Skip to Navigation Skip to Search Skip to Content
Search All Centers

Single or Married: Getting MPN Support

Read Transcript Download/Print Transcript

Published on November 25, 2019

Key Takeaways

  • Advice for MPN patients on managing relationships.
  • Support can be found in your spouse, family, friends and neighbors. 
  • Different people in your life may offer different types of support.  

How can myeloproliferative neoplasm (MPN) patients find social support? Watch as care partner Esther Schorr shares how MPNs have been a part of her relationship with her husband and ways they have learned to manage it over the years. Patient advocate Maryann Gray also explains how to find support in a network of friends and neighbors, and how different people can provide different types of support. Watch now to hear their MPN expert perspectives.

The Partners series is sponsored by Incyte Corporation. This organization has no editorial control. It is produced solely by Patient Power.

Featuring

All I can say is wow. This is completely fantastic. I am newly MF dx and live in France and am frustrated with language barriers. The information I receive via Patient Power and from this town meeting is priceless.

— Jane , online attendee of Stanford MPN meeting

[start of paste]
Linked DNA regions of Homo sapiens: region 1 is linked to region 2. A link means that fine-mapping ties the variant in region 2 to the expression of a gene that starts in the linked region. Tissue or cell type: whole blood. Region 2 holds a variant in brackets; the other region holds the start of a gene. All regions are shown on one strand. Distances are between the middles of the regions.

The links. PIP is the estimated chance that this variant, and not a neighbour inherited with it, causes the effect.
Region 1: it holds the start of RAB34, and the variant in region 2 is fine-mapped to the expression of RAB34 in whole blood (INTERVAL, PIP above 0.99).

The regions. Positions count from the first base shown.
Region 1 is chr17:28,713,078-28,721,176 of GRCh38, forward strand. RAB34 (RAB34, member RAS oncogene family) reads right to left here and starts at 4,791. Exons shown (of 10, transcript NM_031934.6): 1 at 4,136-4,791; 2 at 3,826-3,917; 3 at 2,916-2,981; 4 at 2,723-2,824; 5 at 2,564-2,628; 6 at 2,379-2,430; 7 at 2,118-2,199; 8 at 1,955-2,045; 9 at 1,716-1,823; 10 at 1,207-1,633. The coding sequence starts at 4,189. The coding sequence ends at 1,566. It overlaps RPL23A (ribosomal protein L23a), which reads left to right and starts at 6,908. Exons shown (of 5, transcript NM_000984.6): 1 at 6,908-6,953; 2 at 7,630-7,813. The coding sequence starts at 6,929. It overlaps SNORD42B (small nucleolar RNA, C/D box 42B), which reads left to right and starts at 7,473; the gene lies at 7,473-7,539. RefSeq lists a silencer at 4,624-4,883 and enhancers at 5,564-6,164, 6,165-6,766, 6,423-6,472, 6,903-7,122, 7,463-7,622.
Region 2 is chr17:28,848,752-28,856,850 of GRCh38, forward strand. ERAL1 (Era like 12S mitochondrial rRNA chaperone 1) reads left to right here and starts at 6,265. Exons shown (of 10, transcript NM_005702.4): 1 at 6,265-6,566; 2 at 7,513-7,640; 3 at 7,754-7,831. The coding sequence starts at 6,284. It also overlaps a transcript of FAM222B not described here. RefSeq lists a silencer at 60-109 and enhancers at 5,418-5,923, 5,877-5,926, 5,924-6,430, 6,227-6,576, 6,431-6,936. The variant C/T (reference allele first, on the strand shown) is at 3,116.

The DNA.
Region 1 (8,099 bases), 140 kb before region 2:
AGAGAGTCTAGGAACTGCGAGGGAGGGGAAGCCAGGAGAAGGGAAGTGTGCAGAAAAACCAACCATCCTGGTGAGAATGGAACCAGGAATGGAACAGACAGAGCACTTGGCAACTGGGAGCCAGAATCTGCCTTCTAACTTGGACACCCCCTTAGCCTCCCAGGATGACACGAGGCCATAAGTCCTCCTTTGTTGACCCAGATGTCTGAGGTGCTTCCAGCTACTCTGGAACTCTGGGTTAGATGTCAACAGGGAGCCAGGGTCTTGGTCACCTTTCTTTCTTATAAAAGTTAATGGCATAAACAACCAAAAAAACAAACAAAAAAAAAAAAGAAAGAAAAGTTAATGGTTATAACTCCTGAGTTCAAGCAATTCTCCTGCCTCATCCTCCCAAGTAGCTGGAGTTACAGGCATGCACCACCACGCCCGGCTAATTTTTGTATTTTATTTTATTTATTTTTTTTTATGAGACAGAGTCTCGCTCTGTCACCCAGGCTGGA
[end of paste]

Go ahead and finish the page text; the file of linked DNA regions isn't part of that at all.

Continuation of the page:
You might also like

Transcript |

Please remember the opinions expressed on Patient Power are not necessarily the views of our sponsors, contributors, partners or Patient Power. Our discussions are not a substitute for seeking medical advice or care from your own doctor. That's how you’ll get care that's most appropriate for you.

Please remember the opinions expressed on Patient Power are not necessarily the views of our sponsors, contributors, partners or Patient Power. Our discussions are not a substitute for seeking medical advice or care from your own doctor. That’s how you’ll get care that’s most appropriate for you.

Beth Probert:               

You know, the MPN is part of your relationship for a very long time. And could you talk a little bit about that, how you went from husband and wife to now being husband and wife and care partner? You know, that is a very unique thing, and you’ve managed it beautifully for such a long time.

Esther Schorr:              

I think the way that Andrew and I have dealt with the ups and downs of him being a patient/now survivor and thriver is very open communication about how we’re both feeling. I will say that when Andrew was first diagnosed, and this is—MPN was actually his second diagnosis, so we’d been through a couple of chapters of how do we deal with this together.

We used counseling. I’m a much more uptight, anxious person than Andrew is. He sort of goes with the flow and is very pragmatic. We had to figure out how we could come together and look at his diagnosis and say, “How are we gonna tackle this together? How are we going to run our family when there’s a bump in the road, and how do I personally as a care partner manage the anxiety that I feel?” He was in a sense less anxious than I was, or at least on the outside.